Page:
'Surprise': Forecasts for 4th Quarter GDP Growth Are Revised Upwards
Economists are hastily upgrading their forecasts for the US economy after a series of surprisingly strong reports suggesting the so-called "soft landing" may be over and growth is accelerating.
Over the past week, surprises have come in stronger-than-expected reports on US job creation, the trade balance and retail sales -- all key contributors to economic activity.
Lehman Brothers chief US economist Ethan Harris on Friday boosted his forecast for fourth quarter 2006 growth to an annualized rate of 3.3 percent, a leap from the firm's prior call for just 2.0 percent growth.
"After slowing in November, the economy seems to have regained its stride," Harris said.
..... The latest data defy predictions that the slump in real estate would filter into other areas of the economy, notably consumer spending.
The latest data showed US employers added a healthy 167,000 new jobs in December (196,000 with revisions to prior months -- Ed.), with unemployment holding at a low 4.5 percent. Average wages were up 4.2 percent annually.
Even the above report doesn't get it right, because the "slowing" in November cited by Mr. Harris isn't supported by facts he and other analysts should have known. While the 14% of the economy represented by the manufacturing sector barely went into contraction mode in November, the other 86% representing services and everything else was in serious expansion mode (that was also a reported "surprise" at the time). That, and November's addition of 174,000 jobs (132,000 plus revisions to prior months), render the idea that there was any kind of "slowdown" in November quite silly.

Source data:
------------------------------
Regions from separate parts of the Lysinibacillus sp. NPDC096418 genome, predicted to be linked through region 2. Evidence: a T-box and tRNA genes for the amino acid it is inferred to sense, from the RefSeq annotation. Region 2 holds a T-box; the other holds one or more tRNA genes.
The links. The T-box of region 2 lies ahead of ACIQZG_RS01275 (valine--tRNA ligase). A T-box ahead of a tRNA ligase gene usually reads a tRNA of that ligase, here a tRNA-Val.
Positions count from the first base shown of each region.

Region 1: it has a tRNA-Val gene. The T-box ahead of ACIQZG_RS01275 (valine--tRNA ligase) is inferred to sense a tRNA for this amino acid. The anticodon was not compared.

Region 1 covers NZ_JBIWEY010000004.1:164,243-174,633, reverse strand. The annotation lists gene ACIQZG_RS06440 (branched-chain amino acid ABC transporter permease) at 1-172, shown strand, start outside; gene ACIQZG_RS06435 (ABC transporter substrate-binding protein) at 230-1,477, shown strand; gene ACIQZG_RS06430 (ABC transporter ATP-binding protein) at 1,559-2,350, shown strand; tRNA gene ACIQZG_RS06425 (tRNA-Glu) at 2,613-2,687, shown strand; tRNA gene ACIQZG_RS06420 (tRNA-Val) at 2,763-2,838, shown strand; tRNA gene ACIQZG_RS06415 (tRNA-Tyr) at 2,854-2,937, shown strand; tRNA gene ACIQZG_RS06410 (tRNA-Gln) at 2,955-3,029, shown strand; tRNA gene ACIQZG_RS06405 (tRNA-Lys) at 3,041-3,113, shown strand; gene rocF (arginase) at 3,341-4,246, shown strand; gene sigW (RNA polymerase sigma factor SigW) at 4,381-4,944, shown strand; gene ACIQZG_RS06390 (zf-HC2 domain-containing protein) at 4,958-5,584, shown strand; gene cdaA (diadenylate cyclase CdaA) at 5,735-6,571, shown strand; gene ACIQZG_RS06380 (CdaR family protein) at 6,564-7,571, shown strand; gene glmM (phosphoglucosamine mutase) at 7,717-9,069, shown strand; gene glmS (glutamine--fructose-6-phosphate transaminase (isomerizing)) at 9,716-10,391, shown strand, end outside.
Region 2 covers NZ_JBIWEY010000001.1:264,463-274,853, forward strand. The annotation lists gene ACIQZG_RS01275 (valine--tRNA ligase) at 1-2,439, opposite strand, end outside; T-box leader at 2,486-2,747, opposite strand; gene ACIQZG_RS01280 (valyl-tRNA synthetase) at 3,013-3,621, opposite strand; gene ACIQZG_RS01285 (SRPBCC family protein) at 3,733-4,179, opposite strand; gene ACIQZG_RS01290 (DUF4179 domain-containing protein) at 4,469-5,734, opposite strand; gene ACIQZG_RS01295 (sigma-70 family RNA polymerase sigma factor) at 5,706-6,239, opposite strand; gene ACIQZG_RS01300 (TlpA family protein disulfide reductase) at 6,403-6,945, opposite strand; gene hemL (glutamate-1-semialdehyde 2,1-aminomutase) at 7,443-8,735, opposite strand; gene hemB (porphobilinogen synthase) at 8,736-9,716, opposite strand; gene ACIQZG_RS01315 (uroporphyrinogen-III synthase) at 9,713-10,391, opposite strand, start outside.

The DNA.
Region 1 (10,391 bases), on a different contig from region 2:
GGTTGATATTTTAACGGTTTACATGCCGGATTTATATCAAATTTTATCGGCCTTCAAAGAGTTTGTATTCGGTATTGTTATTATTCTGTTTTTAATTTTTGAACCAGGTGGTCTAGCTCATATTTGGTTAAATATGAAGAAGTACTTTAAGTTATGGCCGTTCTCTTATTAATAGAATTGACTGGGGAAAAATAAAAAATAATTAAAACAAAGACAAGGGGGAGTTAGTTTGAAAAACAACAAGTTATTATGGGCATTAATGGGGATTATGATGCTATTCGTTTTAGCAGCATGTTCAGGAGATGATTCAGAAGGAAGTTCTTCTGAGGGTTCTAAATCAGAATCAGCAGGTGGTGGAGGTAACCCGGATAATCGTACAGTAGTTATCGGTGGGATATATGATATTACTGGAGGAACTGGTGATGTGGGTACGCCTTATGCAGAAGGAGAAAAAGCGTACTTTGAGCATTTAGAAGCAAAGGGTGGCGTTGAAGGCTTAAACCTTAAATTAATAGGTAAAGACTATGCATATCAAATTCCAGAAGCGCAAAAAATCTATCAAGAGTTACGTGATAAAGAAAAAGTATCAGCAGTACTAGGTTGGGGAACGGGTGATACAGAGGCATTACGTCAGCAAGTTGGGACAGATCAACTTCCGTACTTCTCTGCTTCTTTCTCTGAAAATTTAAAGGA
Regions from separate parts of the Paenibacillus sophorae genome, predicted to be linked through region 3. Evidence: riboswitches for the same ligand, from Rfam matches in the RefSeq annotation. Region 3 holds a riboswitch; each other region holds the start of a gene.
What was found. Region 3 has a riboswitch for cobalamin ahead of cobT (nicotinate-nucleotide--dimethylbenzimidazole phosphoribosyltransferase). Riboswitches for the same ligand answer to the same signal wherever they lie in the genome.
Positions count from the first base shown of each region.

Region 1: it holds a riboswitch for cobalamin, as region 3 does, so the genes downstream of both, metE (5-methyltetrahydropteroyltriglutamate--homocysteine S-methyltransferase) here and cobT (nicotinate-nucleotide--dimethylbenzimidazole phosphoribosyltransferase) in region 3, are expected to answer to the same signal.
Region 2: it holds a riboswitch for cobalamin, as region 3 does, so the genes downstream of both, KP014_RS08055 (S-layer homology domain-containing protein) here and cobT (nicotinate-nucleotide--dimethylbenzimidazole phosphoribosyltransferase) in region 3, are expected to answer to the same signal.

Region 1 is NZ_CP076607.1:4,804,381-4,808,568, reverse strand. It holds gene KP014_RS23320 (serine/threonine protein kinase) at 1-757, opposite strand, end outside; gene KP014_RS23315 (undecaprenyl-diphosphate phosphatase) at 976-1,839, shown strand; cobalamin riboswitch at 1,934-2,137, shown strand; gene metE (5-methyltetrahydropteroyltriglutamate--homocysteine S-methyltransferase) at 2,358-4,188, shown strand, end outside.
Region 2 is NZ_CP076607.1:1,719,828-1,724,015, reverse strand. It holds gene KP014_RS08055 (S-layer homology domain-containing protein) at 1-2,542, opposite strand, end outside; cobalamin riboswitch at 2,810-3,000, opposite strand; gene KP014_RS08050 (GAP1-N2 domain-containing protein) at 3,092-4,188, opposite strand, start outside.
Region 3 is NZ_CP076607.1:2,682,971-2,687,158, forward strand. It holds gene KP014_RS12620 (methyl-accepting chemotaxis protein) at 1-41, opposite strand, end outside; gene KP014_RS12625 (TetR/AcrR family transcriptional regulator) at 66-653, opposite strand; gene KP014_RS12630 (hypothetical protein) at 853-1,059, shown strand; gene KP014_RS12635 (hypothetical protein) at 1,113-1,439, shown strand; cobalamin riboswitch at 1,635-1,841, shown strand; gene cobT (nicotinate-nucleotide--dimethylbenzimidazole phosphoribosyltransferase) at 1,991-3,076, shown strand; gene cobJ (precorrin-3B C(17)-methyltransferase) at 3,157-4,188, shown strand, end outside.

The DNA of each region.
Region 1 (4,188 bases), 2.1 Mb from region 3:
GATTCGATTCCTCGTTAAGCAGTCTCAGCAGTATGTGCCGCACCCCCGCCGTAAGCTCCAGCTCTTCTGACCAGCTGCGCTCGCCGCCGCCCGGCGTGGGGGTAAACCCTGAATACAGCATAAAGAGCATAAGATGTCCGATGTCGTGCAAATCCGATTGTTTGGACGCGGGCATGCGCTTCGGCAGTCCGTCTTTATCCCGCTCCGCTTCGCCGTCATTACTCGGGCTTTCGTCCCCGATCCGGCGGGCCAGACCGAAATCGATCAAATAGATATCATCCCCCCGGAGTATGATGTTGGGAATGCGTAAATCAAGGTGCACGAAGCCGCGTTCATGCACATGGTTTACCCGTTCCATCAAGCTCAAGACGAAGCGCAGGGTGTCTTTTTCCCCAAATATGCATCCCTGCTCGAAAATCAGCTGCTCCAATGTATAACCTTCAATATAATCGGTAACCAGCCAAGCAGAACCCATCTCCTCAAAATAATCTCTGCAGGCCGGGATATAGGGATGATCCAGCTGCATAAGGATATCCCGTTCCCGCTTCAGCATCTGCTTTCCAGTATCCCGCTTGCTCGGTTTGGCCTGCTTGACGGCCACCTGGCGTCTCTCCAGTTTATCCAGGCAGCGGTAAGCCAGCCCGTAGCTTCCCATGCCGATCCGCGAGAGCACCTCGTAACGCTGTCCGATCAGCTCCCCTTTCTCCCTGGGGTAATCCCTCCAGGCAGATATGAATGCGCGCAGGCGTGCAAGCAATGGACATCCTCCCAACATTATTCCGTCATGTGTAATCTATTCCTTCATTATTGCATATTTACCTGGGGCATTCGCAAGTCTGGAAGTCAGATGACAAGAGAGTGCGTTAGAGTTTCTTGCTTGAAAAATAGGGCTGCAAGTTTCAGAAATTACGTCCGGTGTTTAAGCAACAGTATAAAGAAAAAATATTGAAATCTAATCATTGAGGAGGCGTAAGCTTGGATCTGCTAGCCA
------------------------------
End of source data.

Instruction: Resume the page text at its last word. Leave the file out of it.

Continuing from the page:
Whether these upward revisions, or for that matter the late-January preliminary result, get wide coverage beyond the business pages remains to be seen. Prognosis: doubtful.
As to 2007, Mr. Harris provides the formerly Mainstream Media plenty of cover with his skeptical optimism:
Harris at Lehman Brothers said "a natural question is whether the solid fourth-quarter growth is a fluke."
He said data could be distorted by things such as the introduction of the new Windows Vista operating system, shifts in holiday shopping patterns, problems in the auto sector, the plunge in energy prices and unusually warm winter weather.
"However, looking closely at these factors on net they argue for more, not less strength in the first quarter of 2007," he said.
Of course, I fully realize that there's no victory dance until the official announcement of preliminary GDP, which won't be until (zheesh) January 31, followed by two more revisions in late February and March.
Cross-posted at BizzyBlog.com.